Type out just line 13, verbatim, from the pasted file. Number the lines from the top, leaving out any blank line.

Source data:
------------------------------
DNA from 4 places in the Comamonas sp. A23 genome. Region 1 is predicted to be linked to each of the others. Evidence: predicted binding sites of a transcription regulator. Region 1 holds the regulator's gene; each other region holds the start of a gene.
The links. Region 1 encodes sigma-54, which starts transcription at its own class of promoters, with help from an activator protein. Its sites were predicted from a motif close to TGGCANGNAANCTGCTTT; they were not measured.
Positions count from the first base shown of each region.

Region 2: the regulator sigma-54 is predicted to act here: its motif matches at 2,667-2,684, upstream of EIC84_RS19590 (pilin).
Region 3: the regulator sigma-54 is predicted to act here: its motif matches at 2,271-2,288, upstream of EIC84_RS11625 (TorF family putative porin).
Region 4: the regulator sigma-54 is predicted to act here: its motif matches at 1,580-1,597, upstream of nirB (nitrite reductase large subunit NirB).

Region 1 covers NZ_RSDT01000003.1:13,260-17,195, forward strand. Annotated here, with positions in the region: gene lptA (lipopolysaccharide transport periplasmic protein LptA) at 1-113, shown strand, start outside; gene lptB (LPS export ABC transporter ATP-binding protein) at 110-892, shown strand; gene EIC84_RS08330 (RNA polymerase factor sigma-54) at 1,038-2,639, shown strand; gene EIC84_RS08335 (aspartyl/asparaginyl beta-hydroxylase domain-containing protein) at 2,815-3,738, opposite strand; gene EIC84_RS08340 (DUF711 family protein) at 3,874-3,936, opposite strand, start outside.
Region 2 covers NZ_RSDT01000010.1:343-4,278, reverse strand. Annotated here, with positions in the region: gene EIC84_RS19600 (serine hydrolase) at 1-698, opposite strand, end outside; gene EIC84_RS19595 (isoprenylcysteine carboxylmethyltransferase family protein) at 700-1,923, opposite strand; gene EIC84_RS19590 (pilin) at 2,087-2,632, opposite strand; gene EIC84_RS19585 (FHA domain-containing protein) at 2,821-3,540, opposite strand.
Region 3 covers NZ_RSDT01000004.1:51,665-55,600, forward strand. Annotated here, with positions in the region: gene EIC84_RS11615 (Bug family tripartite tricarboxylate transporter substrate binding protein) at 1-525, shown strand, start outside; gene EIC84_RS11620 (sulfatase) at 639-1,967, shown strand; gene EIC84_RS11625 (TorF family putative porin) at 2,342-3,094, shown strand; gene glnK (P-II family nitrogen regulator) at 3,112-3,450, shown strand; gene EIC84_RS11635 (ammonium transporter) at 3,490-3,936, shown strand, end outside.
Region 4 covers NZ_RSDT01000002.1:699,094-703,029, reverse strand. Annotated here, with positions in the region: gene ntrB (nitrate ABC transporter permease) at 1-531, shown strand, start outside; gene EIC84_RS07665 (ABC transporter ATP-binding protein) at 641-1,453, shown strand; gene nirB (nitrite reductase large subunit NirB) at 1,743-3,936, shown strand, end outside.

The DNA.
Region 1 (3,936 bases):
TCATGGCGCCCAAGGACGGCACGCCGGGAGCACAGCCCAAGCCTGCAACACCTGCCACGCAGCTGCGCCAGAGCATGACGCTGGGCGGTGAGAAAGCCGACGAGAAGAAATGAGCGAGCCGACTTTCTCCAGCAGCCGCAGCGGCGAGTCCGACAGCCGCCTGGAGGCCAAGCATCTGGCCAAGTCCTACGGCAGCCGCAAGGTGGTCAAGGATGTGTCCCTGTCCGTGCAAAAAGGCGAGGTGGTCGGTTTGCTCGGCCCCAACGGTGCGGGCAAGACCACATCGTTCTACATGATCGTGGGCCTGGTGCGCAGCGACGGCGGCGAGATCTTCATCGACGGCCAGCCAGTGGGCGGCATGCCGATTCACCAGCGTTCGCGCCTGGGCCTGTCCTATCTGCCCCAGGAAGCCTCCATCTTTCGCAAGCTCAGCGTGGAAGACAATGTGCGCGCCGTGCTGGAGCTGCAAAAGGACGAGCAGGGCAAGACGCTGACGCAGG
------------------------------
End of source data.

TCATGGCGCCCAAGGACGGCACGCCGGGAGCACAGCCCAAGCCTGCAACACCTGCCACGCAGCTGCGCCAGAGCATGACGCTGGGCGGTGAGAAAGCCGACGAGAAGAAATGAGCGAGCCGACTTTCTCCAGCAGCCGCAGCGGCGAGTCCGACAGCCGCCTGGAGGCCAAGCATCTGGCCAAGTCCTACGGCAGCCGCAAGGTGGTCAAGGATGTGTCCCTGTCCGTGCAAAAAGGCGAGGTGGTCGGTTTGCTCGGCCCCAACGGTGCGGGCAAGACCACATCGTTCTACATGATCGTGGGCCTGGTGCGCAGCGACGGCGGCGAGATCTTCATCGACGGCCAGCCAGTGGGCGGCATGCCGATTCACCAGCGTTCGCGCCTGGGCCTGTCCTATCTGCCCCAGGAAGCCTCCATCTTTCGCAAGCTCAGCGTGGAAGACAATGTGCGCGCCGTGCTGGAGCTGCAAAAGGACGAGCAGGGCAAGACGCTGACGCAGG